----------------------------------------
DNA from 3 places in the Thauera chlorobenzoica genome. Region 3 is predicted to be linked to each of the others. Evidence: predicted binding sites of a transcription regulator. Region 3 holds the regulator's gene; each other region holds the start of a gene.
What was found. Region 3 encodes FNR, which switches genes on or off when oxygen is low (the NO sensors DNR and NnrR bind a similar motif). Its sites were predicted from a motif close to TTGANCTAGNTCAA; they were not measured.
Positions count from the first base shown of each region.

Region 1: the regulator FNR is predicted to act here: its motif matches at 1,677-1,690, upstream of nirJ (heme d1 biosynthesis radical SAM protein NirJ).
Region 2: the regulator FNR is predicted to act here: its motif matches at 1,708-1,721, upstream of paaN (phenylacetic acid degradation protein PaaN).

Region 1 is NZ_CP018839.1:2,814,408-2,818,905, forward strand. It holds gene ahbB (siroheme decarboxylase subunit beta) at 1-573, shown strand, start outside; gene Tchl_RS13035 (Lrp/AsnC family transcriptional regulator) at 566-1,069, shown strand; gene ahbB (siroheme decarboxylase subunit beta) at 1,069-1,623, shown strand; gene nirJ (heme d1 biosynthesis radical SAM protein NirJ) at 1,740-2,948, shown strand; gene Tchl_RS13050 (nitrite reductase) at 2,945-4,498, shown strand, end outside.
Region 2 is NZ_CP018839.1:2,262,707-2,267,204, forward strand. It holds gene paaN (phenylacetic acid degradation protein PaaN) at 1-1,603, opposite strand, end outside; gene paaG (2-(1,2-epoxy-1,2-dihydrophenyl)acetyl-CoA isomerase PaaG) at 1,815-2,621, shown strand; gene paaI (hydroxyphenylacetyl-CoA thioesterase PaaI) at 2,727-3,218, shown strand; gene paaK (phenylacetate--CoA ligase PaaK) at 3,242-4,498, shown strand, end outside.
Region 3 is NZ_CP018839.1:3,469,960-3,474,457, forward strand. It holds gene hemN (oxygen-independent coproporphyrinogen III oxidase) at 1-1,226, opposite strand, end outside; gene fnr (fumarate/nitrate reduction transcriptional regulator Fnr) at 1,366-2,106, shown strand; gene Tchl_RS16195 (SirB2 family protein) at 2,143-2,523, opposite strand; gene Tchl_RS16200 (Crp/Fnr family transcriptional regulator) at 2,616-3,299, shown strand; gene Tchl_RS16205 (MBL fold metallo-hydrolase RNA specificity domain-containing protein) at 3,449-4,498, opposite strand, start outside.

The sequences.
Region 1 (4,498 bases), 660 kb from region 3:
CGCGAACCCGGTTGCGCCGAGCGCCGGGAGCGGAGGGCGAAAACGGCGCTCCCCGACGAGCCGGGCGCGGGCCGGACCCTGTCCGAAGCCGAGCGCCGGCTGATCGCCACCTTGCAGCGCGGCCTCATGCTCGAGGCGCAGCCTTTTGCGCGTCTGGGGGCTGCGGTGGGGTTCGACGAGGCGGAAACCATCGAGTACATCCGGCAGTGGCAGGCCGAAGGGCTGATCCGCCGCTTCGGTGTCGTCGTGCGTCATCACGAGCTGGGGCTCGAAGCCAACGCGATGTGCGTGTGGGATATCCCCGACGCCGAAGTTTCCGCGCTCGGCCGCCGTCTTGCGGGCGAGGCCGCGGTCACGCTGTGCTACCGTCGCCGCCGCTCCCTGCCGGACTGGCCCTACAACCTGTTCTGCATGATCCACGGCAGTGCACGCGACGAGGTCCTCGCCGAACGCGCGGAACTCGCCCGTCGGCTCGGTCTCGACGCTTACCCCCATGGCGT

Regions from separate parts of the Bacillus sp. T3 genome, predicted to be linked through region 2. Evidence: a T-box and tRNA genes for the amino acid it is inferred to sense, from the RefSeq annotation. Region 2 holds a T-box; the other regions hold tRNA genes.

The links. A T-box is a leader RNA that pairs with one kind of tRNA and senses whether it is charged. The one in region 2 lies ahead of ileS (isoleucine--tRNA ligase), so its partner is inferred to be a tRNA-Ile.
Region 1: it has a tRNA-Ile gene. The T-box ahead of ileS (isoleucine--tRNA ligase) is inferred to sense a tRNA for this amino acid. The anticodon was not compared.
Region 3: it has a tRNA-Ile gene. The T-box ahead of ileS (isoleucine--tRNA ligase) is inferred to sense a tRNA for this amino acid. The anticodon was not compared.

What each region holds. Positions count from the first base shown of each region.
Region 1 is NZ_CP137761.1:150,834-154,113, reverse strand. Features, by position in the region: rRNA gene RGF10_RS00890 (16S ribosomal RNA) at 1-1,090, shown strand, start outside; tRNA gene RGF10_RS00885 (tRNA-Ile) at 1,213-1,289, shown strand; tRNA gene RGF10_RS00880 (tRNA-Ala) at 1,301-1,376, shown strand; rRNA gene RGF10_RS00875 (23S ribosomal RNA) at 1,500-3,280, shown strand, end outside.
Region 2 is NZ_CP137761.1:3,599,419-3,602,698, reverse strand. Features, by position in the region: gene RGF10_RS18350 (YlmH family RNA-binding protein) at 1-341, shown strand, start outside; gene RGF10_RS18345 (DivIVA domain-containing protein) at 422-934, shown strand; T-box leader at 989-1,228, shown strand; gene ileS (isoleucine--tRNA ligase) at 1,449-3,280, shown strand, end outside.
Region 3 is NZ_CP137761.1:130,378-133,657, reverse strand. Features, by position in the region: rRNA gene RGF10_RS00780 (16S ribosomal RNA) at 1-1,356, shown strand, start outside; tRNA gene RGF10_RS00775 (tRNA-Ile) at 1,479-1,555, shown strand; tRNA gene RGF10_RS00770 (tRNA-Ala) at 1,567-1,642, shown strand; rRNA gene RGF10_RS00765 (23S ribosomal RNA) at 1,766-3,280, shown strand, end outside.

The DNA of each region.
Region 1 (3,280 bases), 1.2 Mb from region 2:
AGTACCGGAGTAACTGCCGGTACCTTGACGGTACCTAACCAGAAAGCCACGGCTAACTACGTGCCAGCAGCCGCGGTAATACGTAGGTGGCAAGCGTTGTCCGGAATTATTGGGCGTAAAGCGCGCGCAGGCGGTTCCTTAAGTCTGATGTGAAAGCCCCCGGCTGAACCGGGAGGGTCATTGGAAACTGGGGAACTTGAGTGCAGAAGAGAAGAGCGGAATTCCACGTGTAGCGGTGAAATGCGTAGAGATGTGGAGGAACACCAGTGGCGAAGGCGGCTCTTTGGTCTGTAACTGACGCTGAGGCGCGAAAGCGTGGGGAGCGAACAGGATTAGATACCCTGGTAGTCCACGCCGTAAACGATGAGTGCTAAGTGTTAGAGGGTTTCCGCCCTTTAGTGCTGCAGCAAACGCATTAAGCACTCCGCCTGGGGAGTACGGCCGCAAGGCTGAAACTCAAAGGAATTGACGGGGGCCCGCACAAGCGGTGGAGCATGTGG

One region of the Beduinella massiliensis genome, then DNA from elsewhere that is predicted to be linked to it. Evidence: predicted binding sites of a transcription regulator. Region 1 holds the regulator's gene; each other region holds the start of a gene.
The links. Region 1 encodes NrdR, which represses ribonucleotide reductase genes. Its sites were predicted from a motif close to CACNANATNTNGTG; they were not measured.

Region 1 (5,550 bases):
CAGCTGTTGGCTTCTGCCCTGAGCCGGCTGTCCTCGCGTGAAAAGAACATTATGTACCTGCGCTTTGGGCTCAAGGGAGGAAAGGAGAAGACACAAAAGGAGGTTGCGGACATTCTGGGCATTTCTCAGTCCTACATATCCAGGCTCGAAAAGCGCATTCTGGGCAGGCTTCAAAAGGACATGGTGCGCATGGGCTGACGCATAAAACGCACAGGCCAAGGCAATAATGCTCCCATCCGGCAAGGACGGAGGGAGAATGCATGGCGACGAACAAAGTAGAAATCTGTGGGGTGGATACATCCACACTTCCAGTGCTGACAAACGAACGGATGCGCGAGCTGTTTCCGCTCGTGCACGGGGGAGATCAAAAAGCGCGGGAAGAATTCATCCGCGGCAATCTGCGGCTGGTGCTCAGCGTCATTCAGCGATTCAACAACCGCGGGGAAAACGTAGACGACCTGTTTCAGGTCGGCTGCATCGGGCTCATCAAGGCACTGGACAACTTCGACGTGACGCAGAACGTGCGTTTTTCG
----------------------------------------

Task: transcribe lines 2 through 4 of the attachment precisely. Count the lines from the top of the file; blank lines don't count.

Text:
What was found. Region 3 encodes FNR, which switches genes on or off when oxygen is low (the NO sensors DNR and NnrR bind a similar motif). Its sites were predicted from a motif close to TTGANCTAGNTCAA; they were not measured.
Positions count from the first base shown of each region.

Region 1: the regulator FNR is predicted to act here: its motif matches at 1,677-1,690, upstream of nirJ (heme d1 biosynthesis radical SAM protein NirJ).